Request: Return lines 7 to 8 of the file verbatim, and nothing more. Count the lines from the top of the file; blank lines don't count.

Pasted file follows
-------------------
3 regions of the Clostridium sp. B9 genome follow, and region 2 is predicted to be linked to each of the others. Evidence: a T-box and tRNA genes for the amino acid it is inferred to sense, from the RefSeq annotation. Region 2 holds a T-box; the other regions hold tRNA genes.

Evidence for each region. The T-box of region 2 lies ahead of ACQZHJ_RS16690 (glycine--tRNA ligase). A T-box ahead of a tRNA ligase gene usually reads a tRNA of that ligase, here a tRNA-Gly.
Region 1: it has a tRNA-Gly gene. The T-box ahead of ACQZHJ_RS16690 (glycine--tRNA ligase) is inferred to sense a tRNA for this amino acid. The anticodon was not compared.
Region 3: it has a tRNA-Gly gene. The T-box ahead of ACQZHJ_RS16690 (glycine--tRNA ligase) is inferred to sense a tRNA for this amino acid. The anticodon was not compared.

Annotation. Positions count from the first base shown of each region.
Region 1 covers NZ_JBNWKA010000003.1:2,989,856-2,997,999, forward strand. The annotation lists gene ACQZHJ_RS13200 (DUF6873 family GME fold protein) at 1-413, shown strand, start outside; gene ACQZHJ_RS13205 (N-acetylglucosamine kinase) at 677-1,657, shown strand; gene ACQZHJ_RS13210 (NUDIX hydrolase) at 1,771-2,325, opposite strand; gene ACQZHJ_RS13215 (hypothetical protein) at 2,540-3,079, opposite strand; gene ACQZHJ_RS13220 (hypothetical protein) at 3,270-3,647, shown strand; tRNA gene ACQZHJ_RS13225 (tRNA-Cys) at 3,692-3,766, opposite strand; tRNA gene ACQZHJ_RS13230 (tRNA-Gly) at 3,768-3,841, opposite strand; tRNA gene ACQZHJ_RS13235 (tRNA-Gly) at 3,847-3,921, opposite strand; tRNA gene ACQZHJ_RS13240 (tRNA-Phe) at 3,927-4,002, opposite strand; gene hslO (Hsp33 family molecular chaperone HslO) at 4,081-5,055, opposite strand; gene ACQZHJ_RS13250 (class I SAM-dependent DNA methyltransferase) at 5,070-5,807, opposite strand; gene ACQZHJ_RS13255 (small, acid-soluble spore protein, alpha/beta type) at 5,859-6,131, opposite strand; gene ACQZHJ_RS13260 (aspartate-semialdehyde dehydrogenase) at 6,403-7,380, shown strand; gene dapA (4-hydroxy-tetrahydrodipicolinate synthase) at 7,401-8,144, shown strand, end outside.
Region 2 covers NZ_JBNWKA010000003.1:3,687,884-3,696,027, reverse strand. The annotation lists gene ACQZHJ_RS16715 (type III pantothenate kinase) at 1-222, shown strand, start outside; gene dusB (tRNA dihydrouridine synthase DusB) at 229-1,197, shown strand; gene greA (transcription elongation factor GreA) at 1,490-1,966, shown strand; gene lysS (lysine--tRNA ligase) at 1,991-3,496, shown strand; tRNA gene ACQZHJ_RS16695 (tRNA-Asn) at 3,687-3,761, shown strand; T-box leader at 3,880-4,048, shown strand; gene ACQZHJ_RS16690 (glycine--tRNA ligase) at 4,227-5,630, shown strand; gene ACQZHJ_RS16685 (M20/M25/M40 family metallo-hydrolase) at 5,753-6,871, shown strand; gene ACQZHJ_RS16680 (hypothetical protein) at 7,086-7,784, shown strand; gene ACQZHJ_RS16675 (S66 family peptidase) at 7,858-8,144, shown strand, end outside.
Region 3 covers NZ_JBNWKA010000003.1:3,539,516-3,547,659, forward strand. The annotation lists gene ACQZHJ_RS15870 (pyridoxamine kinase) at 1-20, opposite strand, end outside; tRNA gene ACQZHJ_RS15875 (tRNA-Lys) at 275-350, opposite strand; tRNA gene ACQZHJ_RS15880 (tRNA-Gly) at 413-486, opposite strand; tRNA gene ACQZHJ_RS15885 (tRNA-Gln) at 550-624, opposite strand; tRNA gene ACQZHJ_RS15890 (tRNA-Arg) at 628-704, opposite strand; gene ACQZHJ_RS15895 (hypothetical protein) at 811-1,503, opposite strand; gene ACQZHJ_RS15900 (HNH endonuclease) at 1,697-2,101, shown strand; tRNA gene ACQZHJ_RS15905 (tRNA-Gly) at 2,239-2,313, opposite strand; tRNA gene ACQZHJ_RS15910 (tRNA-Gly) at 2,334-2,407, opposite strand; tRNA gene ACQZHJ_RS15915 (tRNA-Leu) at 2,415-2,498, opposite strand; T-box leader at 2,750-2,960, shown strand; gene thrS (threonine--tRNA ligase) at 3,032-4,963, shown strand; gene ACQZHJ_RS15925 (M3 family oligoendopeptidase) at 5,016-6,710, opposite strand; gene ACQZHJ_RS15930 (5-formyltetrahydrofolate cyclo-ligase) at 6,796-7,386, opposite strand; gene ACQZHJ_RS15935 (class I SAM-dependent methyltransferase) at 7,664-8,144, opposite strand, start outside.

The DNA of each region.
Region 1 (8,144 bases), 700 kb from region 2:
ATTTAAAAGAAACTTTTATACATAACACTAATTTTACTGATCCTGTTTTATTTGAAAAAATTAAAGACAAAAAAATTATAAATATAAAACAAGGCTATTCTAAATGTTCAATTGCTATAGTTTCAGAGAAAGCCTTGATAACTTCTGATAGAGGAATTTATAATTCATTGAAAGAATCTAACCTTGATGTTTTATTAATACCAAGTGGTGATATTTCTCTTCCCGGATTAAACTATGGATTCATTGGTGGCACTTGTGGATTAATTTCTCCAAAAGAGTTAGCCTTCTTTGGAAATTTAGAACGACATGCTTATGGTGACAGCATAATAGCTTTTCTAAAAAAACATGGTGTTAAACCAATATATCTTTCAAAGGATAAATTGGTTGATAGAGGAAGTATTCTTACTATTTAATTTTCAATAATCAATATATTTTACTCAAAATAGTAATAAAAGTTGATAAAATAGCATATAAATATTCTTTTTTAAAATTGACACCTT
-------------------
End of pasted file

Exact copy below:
Region 2 covers NZ_JBNWKA010000003.1:3,687,884-3,696,027, reverse strand. The annotation lists gene ACQZHJ_RS16715 (type III pantothenate kinase) at 1-222, shown strand, start outside; gene dusB (tRNA dihydrouridine synthase DusB) at 229-1,197, shown strand; gene greA (transcription elongation factor GreA) at 1,490-1,966, shown strand; gene lysS (lysine--tRNA ligase) at 1,991-3,496, shown strand; tRNA gene ACQZHJ_RS16695 (tRNA-Asn) at 3,687-3,761, shown strand; T-box leader at 3,880-4,048, shown strand; gene ACQZHJ_RS16690 (glycine--tRNA ligase) at 4,227-5,630, shown strand; gene ACQZHJ_RS16685 (M20/M25/M40 family metallo-hydrolase) at 5,753-6,871, shown strand; gene ACQZHJ_RS16680 (hypothetical protein) at 7,086-7,784, shown strand; gene ACQZHJ_RS16675 (S66 family peptidase) at 7,858-8,144, shown strand, end outside.
Region 3 covers NZ_JBNWKA010000003.1:3,539,516-3,547,659, forward strand. The annotation lists gene ACQZHJ_RS15870 (pyridoxamine kinase) at 1-20, opposite strand, end outside; tRNA gene ACQZHJ_RS15875 (tRNA-Lys) at 275-350, opposite strand; tRNA gene ACQZHJ_RS15880 (tRNA-Gly) at 413-486, opposite strand; tRNA gene ACQZHJ_RS15885 (tRNA-Gln) at 550-624, opposite strand; tRNA gene ACQZHJ_RS15890 (tRNA-Arg) at 628-704, opposite strand; gene ACQZHJ_RS15895 (hypothetical protein) at 811-1,503, opposite strand; gene ACQZHJ_RS15900 (HNH endonuclease) at 1,697-2,101, shown strand; tRNA gene ACQZHJ_RS15905 (tRNA-Gly) at 2,239-2,313, opposite strand; tRNA gene ACQZHJ_RS15910 (tRNA-Gly) at 2,334-2,407, opposite strand; tRNA gene ACQZHJ_RS15915 (tRNA-Leu) at 2,415-2,498, opposite strand; T-box leader at 2,750-2,960, shown strand; gene thrS (threonine--tRNA ligase) at 3,032-4,963, shown strand; gene ACQZHJ_RS15925 (M3 family oligoendopeptidase) at 5,016-6,710, opposite strand; gene ACQZHJ_RS15930 (5-formyltetrahydrofolate cyclo-ligase) at 6,796-7,386, opposite strand; gene ACQZHJ_RS15935 (class I SAM-dependent methyltransferase) at 7,664-8,144, opposite strand, start outside.